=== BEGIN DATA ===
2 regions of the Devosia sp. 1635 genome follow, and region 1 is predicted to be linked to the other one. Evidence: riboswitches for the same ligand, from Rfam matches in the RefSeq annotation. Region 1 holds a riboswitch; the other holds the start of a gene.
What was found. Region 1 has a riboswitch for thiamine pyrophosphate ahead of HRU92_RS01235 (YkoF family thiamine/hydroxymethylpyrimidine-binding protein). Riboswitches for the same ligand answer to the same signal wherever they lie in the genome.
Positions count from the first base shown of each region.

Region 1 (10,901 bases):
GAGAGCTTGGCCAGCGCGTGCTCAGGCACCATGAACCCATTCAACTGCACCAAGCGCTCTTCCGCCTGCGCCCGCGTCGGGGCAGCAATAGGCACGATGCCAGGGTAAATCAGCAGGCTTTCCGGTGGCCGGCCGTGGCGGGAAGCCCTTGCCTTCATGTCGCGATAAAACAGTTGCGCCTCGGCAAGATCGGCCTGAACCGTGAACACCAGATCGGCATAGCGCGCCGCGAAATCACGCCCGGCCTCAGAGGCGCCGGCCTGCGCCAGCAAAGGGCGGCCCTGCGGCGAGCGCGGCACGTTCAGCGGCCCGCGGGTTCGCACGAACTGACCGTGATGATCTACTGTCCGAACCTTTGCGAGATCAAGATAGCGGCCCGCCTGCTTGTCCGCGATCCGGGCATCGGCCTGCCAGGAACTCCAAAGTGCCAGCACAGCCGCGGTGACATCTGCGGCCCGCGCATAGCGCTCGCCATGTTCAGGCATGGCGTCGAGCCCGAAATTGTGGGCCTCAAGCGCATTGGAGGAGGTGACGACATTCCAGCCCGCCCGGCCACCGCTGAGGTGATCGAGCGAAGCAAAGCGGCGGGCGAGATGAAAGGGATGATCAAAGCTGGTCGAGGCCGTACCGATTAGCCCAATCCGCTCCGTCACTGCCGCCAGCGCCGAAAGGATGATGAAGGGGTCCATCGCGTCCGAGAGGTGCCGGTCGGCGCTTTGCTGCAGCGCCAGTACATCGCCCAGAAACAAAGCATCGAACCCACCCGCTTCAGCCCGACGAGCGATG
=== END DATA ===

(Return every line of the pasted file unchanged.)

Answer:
2 regions of the Devosia sp. 1635 genome follow, and region 1 is predicted to be linked to the other one. Evidence: riboswitches for the same ligand, from Rfam matches in the RefSeq annotation. Region 1 holds a riboswitch; the other holds the start of a gene.
What was found. Region 1 has a riboswitch for thiamine pyrophosphate ahead of HRU92_RS01235 (YkoF family thiamine/hydroxymethylpyrimidine-binding protein). Riboswitches for the same ligand answer to the same signal wherever they lie in the genome.
Positions count from the first base shown of each region.

Region 1 (10,901 bases):
GAGAGCTTGGCCAGCGCGTGCTCAGGCACCATGAACCCATTCAACTGCACCAAGCGCTCTTCCGCCTGCGCCCGCGTCGGGGCAGCAATAGGCACGATGCCAGGGTAAATCAGCAGGCTTTCCGGTGGCCGGCCGTGGCGGGAAGCCCTTGCCTTCATGTCGCGATAAAACAGTTGCGCCTCGGCAAGATCGGCCTGAACCGTGAACACCAGATCGGCATAGCGCGCCGCGAAATCACGCCCGGCCTCAGAGGCGCCGGCCTGCGCCAGCAAAGGGCGGCCCTGCGGCGAGCGCGGCACGTTCAGCGGCCCGCGGGTTCGCACGAACTGACCGTGATGATCTACTGTCCGAACCTTTGCGAGATCAAGATAGCGGCCCGCCTGCTTGTCCGCGATCCGGGCATCGGCCTGCCAGGAACTCCAAAGTGCCAGCACAGCCGCGGTGACATCTGCGGCCCGCGCATAGCGCTCGCCATGTTCAGGCATGGCGTCGAGCCCGAAATTGTGGGCCTCAAGCGCATTGGAGGAGGTGACGACATTCCAGCCCGCCCGGCCACCGCTGAGGTGATCGAGCGAAGCAAAGCGGCGGGCGAGATGAAAGGGATGATCAAAGCTGGTCGAGGCCGTACCGATTAGCCCAATCCGCTCCGTCACTGCCGCCAGCGCCGAAAGGATGATGAAGGGGTCCATCGCGTCCGAGAGGTGCCGGTCGGCGCTTTGCTGCAGCGCCAGTACATCGCCCAGAAACAAAGCATCGAACCCACCCGCTTCAGCCCGACGAGCGATG